Revisiting the evolution of kinship workshop

Revisiting the evolution of kinship workshop

Kinship is central to social life, bringing together the biological facts of reproduction and relatedness with the social facts of how family relationships are categorised. The evolution of more complex systems is likely to have played a key role in expanding the social universe of early humans or their hominin forebears.

Kinship has also played a central role in the fields of anthropology and linguistics, as (among other things):

  • a likely source of data for the relatedness of human groups 
  • a testing ground for the plasticity of organised semantic systems 
  • a demonstration of the complexity and elegance of conceptual systems in many hunter-gatherer societies (e.g. Australian) 
  • an ideal place to study the linked evolution of terminological and jural/social systems (e.g. cousin terms and marriage rules). 

For studies of kinship as a cognitive technology, its intricate systems present opportunities to examine how humans engage in complex social reasoning embodying recursive categories. From these heartlands, the relevance of kinship stretches out to the points of contact, in genetics, between biological systems of descent and social regulation of mating, and, in primatology, to the gradual extension of individual-recognition beyond the most immediate kin.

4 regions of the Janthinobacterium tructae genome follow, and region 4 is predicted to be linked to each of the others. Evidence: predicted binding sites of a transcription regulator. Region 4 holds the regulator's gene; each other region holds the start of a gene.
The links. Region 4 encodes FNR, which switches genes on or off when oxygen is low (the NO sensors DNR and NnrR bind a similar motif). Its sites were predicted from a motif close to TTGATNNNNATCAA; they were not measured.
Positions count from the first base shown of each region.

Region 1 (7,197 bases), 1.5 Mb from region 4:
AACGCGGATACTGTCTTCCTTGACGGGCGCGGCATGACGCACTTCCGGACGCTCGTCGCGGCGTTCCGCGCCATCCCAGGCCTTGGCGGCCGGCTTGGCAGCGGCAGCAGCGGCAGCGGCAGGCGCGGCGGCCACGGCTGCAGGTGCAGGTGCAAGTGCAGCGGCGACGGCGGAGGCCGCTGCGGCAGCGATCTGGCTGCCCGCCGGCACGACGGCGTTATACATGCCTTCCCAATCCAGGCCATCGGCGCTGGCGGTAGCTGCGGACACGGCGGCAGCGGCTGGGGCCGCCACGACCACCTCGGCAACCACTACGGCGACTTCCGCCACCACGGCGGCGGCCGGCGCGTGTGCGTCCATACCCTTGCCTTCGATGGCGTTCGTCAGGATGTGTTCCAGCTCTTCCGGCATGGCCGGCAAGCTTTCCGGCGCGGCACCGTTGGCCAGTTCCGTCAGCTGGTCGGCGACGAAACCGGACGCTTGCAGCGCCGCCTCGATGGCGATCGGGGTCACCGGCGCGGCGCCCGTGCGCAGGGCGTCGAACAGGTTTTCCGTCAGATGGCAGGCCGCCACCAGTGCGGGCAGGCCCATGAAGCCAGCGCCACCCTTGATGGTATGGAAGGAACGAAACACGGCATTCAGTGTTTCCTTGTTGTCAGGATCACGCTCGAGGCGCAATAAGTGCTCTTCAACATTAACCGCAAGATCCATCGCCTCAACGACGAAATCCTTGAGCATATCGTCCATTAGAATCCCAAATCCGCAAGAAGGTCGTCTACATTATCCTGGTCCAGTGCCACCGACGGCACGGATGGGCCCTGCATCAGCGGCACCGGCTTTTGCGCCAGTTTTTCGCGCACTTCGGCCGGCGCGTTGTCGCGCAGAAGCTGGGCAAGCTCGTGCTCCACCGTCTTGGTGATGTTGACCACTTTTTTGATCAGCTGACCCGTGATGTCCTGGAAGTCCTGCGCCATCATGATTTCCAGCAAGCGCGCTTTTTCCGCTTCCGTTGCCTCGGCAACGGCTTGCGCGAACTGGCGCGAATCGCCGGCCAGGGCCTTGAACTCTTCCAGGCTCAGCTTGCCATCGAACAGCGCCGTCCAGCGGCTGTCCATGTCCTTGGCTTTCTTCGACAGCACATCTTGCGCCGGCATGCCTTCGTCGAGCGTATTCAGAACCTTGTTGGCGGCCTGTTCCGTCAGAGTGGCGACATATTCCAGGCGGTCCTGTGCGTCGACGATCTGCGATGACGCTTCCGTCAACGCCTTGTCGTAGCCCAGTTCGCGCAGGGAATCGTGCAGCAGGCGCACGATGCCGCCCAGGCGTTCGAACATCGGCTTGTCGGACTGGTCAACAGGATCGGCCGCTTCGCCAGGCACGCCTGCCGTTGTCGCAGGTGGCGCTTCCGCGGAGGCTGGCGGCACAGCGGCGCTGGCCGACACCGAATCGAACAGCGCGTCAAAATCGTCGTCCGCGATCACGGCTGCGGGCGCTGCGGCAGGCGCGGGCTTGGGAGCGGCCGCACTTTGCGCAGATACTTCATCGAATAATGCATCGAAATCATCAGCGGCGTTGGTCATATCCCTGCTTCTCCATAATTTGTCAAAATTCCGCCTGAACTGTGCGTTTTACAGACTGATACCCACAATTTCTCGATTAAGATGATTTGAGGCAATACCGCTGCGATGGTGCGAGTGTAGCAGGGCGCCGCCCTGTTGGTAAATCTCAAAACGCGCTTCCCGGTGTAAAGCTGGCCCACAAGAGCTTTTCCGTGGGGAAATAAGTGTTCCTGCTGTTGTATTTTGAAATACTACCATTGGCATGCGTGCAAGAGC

This workshop will bring together experts from all the above fields and more in order to examine the evolution of kinship systems from the pre-human through the early human to attested human societies. 

Date & time

Wed 27 Feb 2019, 9:00am to Fri 01 Mar 2019, 5:15pm


Room TR8, Level 1, College of Business & Economics Building


Kim Sterelny
Nicholas Evans
Joan Silk
Stephen Levinson
Rob Wilson
Robert Layton
Ian Keen
Ronald Planer
Alice Gaby
Patrick McConvell
Fiona Jordan
Francesca Merlan

Event series


School of Philosophy


Updated:  7 March 2019/Responsible Officer:  Head of School/Page Contact:  CASS Marketing & Communications